The fireplace is traditionally the focal point of any living room or family room, and as a homeowner, you can drastically change the character of a room by playing around with the appearance of your fireplace. Many people today prefer a tiled fireplace to the exposed brick found in many older homes because it is neater and adds a cool modern twist to any old space.
Tiling your own fireplace can be a difficult and time-consuming operation, but it also allows you to be creative and design a style that you like and that complements the overall appearance of your home. In this article, we’ll guide you step-by-step through how to best tile your fireplace. Let’s get started!
What you’ll need:
- Tile – It is available at any home improvement or hardware store. There are so many different styles, forms, and colors that this page will not touch them all; it is left up to personal preference.
- Thinset Mortar - While conventional mortar or mastic can be used on floor tiles, a thin-set should be applied to vertical surfaces.
- Optional but recommended latex thin-set mortar additive. It contributes to a stronger bond.
- 1" X 2" Boards - you may need wider boards if you have a large fireplace - these are sed to support the bottom course on the firebox opening and for the lower border tiles.
- Ceramic tile spacers - To keep your grout lines nice and neat
- Grout - which comes in a variety of different colors.
Step 1 - Preparation
You're able to tile over pretty much any type of fireplace, but some materials may need additional preparation before you start tiling. If you are tiling a new fireplace that is made of unfinished wallboard or a plain wooden mantle, there is no need to prepare the surface.
But if you plan on tiling an existing brick or tile fireplace surround, you must level the surface to guarantee sufficient tile adhesion. Before placing the tile, level the surface material with a grinder and cover the entire fireplace with a thin layer of latex-reinforced thin-set mortar to ensure an even surface.
Using a hammer and chisel, remove any old tile that may still remain. To remove the first pieces, aim the chisel at a 45-degree angle to the joints between the tiles and smash it forcefully.
After that, aim the chisel directly into the exposed mortar, bringing up as much old mortar as possible to create a smooth surface to tile over. Check the thickness of the surround and the surrounding regions before tiling over a brick surround. Instead of removing the bricks, a tile backer will need to be put over them.
This will add anything from 1/2′′ to 1” to the thickness of the surround. Establish that the new thickness will not interfere with the remainder of the design, and plan accordingly for additional bullnose or end cap pieces to conceal it.
Step 2 - Placing the tiles
Before installing your tile, dry-fit it around your fireplace so you know exactly where to position each piece once the thin-set mortar has been poured. If you've never laid tile before, it may be useful to make a cardboard template for your fireplace so you can lay out your tile pattern on the floor to ensure proper spacing.
If someone else around to assist you, you can hold the tile in position on the fireplace and use a pencil to outline the surrounding area so you have a reference when you really install the tile.
When tiling a vertical surface, start with the bottom row and work your way up to ensure perfect location and spacing. If any tiles need to be cut to fit your fireplace, do so before you begin installing them.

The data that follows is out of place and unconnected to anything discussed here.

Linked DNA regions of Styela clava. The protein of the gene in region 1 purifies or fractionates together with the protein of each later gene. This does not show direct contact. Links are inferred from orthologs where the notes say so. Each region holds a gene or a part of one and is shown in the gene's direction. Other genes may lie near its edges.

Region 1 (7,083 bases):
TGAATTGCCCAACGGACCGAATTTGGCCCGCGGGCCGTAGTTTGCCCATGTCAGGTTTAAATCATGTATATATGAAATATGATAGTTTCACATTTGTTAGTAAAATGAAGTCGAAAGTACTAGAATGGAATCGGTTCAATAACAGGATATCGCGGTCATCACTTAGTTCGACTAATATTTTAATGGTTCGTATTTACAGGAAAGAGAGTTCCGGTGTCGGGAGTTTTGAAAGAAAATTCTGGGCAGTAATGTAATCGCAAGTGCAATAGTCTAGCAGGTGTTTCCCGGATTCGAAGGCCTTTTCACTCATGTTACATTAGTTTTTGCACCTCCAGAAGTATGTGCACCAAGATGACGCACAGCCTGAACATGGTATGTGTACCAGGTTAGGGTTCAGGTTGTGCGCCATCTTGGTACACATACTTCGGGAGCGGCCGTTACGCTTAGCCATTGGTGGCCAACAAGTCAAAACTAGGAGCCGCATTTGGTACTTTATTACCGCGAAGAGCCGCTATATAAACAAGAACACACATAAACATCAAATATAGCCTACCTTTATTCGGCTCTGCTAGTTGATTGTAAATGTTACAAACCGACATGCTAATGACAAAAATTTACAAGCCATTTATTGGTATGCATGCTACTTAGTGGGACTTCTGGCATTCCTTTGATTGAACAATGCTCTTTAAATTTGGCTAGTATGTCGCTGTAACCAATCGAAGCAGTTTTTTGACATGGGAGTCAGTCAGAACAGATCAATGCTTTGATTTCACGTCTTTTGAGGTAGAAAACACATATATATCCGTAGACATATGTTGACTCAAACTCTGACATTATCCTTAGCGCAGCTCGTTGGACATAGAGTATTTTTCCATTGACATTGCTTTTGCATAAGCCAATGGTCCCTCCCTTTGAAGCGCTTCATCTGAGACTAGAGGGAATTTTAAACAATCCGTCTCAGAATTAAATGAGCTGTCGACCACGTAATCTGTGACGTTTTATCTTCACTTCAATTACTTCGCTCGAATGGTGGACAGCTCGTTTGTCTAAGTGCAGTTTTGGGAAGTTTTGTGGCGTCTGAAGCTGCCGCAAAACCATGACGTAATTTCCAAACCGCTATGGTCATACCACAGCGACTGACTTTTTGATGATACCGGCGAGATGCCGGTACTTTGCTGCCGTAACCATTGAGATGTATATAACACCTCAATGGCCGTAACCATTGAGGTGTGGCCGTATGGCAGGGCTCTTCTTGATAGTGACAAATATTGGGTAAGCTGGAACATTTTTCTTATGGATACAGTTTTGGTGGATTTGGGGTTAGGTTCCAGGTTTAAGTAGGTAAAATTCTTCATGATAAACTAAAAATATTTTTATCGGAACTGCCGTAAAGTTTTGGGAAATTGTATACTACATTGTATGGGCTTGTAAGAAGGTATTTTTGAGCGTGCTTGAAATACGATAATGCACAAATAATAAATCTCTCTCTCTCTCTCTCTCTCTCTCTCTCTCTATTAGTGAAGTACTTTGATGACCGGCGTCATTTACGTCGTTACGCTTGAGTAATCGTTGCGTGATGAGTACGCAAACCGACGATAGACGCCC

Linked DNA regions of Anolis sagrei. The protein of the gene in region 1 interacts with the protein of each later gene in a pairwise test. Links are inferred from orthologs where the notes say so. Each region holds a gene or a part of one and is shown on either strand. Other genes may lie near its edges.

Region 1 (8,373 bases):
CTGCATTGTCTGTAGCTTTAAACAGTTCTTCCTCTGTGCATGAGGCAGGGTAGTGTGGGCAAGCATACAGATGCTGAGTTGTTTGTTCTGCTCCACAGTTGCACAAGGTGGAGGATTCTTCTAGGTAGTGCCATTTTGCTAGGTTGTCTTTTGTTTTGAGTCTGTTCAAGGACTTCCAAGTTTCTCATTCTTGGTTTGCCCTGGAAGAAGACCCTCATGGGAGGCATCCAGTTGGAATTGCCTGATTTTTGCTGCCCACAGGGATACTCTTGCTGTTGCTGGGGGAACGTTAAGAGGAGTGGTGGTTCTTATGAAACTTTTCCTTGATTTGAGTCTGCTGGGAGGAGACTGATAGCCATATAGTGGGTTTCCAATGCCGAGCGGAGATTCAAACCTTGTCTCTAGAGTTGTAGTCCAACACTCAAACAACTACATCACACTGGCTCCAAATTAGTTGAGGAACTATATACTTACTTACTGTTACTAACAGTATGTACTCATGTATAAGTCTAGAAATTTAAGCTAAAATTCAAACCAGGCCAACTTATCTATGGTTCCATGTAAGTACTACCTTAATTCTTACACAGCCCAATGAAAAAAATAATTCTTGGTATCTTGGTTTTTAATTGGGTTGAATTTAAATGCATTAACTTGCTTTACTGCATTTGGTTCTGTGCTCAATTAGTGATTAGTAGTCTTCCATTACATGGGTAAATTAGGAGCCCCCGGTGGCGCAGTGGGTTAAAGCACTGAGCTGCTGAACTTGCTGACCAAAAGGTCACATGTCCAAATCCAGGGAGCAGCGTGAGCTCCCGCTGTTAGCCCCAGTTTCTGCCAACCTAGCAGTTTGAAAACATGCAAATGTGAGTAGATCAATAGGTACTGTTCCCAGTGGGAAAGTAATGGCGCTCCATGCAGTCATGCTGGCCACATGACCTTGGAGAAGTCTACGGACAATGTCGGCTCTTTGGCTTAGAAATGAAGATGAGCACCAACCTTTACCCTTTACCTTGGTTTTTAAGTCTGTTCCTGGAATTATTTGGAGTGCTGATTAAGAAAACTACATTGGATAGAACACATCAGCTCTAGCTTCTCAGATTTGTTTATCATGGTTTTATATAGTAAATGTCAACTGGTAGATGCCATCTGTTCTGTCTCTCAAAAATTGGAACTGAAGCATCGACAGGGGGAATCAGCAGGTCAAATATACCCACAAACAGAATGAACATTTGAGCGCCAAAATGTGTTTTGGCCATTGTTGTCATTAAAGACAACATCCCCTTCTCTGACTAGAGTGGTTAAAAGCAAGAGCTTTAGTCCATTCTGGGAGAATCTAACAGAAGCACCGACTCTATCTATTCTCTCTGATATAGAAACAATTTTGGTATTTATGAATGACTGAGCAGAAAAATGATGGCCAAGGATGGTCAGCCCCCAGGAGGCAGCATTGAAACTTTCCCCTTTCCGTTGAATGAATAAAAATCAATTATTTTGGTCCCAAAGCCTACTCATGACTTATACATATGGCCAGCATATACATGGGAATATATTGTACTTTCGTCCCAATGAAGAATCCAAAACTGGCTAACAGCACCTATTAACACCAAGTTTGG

Step 3 - Setting the tiles
Begin laying out the tile on the fireplace surround once you've determined how it should be laid out. If you're tiling a new fireplace with unfinished wallboard, you might want to apply masking tape along the perimeter line of the tiled area to help you know where to put the mortar.
To adhere to the tile, use a latex-reinforced thin-set mortar and apply it to the wall with a notched trowel to guarantee a smooth and neat finish.
Press the tiles firmly into the mortar, following the layout marks you made. To keep the tiles evenly spaced, use spacers. Place all of the tiles and let the mortar dry completely.
Step 4 - Grouting the tiles
Just before you jump straight in with the grout, inspect your fireplace to determine if there is any visible mortar between the tiles. If this is the case, use a putty knife to remove the debris. Consult the manufacturer's directions on the grout container before mixing.
Spread the grout evenly across the tiles using a rubber grout float. Hold the float at an angle and pull it diagonally along the joints to load them with grout. Return to the area a second time to remove any excess grout from the tile's face.
Leave the grout to cure for at least half an hour, then wipe the grout from the tiles with a moist sponge. After the grout has dried overnight, polish the tiles with a clean rag to remove any remaining white cast.
Before using the fireplace, allow the tile to cure for at least two days. If you end up buying too much tile, some hardware stores will accept returns of clean, undamaged tiles. It's a good idea to ask about this before you purchase your tiles.
Are tiles fireproof?
Most tiles are heat resistant, but it is best to keep them away from direct heat sources because they can break and, more typically, discolor over time if they are too close to the heat.
A tile 14cm away from the heat source is recommended. The best thing you can do is make sure you're using the proper grout and adhesive.
If the heat source is more than 20cm distant, most varieties of tiles are acceptable to use; nonetheless, porcelain is recommended. Due to its density, this material behaves similarly to fire-resistant bricks in that it absorbs heat without spreading it to the surrounding space.